While Jeff Niemann’s numbers thus far this season (2-3, 3.38 ERA) might not look gaudy, they do not bare out the success he’s had, particularly in his most recent start in New York, where he went 7 solid innings giving up just 1 ER to a powerful Yankee lineup, but was on the hook for a loss until the Rays 9th inning rally en route to a 4-1 win got Niemann a no decision. His BAA and K to BB ratio were more solid, if not excellent (.221, 30 Strikeouts, 12 Walks) although his BAA to RHB was a gaudy .132. Nonetheless, while Niemann’s early season successes shouldn’t come as a shock, nor should his latest injury, albeit fluky and unrelated to past injuries, Jeff is the only Rays starter that consistently has been unable to remain healthy throughout an entire season.
So why Alex Cobb? Why not just promote Wade Davis back to what he admittedly coveted in the spring and always has, a role in the starting rotation? There are several reasons. For one, Davis, despite being less than thrilled about not getting a starting job to begin with, has adapted to his role quite well, and the numbers bear that out. Wade not only possesses a 2.04 ERA and a 16-6 strikeout to walk ratio, but he has also been asked to take over in several high leverage situation. Most notably, Davis inherited two runners on with nobody out in Texas and struck out the always dangerous Mike Napoli before being victimized by a Longoria error. Davis proceeded to hustle and cover home off of a wild pitch to erase Nelson Cruz and never backed down against the tough Elvis Andrus, finally retiring him on a fly ball to center after an 11 pitch at bat. According to Baseball-Reference, on the season Davis has faced high leverage in 13 plate appearances against him and hitters are just 2 for 13 (.154) with 3 strikeouts versus no walks. To expect Alex Cobb to be able to perform that well under such circumstances would be asking a lot out of anyone, let alone the far less experienced Cobb.
Although Alex has, by the numbers, not faired all that well in Durham (1-4 with a 4.14 ERA in 8 starts) the numbers are somewhat skewed by two bad outings, in which he gave up 6 and 7 ER, and went just 1.2 and 4 innings, respectively. Otherwise, Cobb has given up no more than 2 ER in his other 6 starts, and gone no less than 5 IP in any of them. His K to BB ratio is a strong 44-18 and 34-11 taking out those two poor starts.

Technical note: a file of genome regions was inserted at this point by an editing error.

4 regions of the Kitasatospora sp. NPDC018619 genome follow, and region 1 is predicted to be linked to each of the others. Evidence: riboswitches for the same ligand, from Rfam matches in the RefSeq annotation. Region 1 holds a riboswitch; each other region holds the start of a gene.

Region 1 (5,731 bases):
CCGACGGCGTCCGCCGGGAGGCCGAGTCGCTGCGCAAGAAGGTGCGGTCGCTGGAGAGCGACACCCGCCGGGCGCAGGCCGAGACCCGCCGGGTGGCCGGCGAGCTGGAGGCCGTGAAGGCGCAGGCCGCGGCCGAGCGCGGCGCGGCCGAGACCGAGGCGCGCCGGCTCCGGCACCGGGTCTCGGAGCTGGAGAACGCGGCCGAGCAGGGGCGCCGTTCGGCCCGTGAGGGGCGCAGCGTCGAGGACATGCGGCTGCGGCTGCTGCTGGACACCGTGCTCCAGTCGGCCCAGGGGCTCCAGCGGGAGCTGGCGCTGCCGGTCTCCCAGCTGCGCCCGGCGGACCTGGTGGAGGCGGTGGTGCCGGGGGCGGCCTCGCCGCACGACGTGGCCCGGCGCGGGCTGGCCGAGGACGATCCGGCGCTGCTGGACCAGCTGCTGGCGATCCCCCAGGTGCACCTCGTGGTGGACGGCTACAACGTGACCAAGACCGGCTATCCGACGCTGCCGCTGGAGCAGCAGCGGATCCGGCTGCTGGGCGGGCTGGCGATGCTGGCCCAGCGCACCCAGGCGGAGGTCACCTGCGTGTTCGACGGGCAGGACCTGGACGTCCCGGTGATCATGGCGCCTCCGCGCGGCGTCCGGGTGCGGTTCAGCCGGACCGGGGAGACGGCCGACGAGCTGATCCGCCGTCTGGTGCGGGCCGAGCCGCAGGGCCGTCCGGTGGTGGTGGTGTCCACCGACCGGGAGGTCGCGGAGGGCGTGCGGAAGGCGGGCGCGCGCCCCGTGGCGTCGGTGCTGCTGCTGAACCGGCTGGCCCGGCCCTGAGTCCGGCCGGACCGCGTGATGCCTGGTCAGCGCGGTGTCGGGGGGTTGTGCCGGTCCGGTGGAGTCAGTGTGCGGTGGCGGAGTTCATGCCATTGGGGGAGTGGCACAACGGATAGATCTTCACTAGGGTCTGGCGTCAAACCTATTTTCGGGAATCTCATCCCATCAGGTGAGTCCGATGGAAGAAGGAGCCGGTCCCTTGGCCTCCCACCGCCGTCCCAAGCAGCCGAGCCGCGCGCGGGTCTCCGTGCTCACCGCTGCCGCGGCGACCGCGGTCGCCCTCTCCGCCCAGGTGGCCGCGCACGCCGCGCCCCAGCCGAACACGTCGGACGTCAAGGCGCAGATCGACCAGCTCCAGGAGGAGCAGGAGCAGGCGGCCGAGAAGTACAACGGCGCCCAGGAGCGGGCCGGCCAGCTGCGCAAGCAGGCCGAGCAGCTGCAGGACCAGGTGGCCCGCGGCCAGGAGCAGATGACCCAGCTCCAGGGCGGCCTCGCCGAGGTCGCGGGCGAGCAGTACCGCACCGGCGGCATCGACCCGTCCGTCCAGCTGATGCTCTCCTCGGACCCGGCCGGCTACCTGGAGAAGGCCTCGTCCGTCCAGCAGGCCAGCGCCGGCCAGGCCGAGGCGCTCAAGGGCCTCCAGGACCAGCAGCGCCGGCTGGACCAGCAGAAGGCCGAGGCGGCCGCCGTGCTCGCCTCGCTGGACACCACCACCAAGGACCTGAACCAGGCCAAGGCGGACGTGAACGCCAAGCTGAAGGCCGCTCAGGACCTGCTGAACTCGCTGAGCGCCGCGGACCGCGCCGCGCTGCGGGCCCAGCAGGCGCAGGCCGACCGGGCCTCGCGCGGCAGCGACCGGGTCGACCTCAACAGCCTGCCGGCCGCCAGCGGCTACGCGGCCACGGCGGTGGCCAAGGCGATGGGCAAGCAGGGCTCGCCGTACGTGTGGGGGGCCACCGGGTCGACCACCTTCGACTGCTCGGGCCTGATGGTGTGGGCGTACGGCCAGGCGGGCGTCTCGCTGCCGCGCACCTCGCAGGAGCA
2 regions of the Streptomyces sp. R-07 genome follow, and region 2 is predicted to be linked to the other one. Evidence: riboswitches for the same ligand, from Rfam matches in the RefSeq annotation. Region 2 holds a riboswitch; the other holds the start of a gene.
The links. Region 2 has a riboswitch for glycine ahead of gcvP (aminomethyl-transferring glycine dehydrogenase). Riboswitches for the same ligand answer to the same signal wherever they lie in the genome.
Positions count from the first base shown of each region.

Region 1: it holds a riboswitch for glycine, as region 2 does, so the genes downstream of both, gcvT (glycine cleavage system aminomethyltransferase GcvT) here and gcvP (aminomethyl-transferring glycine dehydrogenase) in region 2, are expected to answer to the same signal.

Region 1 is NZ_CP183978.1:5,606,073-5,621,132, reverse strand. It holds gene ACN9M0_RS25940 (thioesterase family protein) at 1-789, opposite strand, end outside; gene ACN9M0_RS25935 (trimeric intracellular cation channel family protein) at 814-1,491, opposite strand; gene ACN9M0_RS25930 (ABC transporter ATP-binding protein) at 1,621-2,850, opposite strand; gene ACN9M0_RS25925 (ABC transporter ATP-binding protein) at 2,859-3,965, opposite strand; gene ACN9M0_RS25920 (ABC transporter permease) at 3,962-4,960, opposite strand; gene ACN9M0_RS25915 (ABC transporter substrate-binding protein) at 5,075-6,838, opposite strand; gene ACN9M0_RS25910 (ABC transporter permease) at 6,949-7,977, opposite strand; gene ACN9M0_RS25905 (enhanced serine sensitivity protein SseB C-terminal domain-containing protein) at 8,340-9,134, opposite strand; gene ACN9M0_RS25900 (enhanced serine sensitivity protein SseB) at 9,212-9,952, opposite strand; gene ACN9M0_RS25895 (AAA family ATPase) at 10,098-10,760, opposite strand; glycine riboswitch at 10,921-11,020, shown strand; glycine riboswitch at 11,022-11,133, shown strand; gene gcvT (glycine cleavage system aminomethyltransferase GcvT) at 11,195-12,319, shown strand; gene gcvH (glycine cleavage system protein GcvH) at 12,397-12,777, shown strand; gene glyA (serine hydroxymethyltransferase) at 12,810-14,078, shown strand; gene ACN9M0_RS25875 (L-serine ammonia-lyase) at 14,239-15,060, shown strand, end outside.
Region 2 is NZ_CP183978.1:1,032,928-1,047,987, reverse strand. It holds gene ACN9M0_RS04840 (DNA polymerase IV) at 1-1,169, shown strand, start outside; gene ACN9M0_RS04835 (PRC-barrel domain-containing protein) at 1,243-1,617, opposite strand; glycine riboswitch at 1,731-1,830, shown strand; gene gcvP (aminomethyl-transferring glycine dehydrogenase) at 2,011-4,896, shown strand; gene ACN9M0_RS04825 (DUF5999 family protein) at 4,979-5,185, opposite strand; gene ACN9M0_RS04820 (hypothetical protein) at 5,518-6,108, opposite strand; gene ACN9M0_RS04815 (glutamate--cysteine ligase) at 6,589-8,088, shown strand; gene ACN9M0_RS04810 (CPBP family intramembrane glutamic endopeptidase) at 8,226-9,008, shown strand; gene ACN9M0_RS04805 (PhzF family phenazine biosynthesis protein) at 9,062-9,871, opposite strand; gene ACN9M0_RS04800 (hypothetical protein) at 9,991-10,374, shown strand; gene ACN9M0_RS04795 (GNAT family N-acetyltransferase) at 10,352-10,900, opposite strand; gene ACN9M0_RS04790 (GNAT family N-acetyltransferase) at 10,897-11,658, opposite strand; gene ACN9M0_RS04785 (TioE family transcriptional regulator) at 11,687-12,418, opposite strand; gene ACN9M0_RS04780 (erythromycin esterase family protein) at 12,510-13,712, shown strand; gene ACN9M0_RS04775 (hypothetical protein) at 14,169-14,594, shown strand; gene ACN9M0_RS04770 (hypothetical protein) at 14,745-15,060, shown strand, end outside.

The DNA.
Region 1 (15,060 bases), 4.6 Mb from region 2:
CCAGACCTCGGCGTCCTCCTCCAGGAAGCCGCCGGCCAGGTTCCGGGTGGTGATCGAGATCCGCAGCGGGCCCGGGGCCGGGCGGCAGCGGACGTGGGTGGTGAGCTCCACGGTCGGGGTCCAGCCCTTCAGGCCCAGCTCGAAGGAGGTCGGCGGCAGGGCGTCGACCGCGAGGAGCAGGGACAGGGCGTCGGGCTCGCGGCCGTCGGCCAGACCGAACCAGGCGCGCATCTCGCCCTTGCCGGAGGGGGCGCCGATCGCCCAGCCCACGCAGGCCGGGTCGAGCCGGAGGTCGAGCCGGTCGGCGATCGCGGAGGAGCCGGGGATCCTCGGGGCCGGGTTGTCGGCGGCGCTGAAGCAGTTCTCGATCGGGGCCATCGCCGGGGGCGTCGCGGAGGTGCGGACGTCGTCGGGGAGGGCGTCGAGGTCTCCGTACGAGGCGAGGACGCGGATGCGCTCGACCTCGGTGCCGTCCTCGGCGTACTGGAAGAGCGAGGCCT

When you couple what he has done in Durham with his strong stint in the majors in 2011, Cobb seems like an even more obvious candidate to replace Niemann. In 2011 in the major leagues, Cobb went 3-2 with a 3.42 ERA in 9 starts. If you take out his initial poor outing in which the Rays determined he was tipping pitches and his final outing in which he was injured, Davis had a 2.25 ERA. That it is accentuated by the fact that he gave up no more than 3 ER in all but one of his ensuing starts after being re-called back from AAA to tweak his initial issues, and Cobb is undoubtedly deserving of his second opportunity to pitch at the Major League Level. On the season, Cobb had a 37-21 strikeout to walk ratio, not great, but he forced an impressive 54.0% groundball rate overall and in his middle 7 starts had a 30-13 K/BB ratio and a 56.2% groundball rate. Cobb has proved proven himself to be a perfectly capable major league pitcher, and he would have been a starter in the major leagues if he had been on many other teams. While it is unfortunate that it will come due to Niemann’s injury it’s worth nothing that Cobb likely would have been called up at some point this season. However, he likely would have been thrust into a relief role which he is unaccustomed to, or have been called up for just for an occasional spot start.
Niemann’s injury further illustrates the luxury the Rays have with a surplus of quality starting pitchers and why, perhaps, they have been leery about trading any arms away. Maybe in the future, after getting another extended look at Alex Cobb on the big league level, and more of Wade Davis in his unnatural, but successful stint as a reliever, they’ll maximize on their biggest asset to acquire another bat. Until then, the Rays are in good hands, and arms, with Cobb, Davis, and the rest of their starters.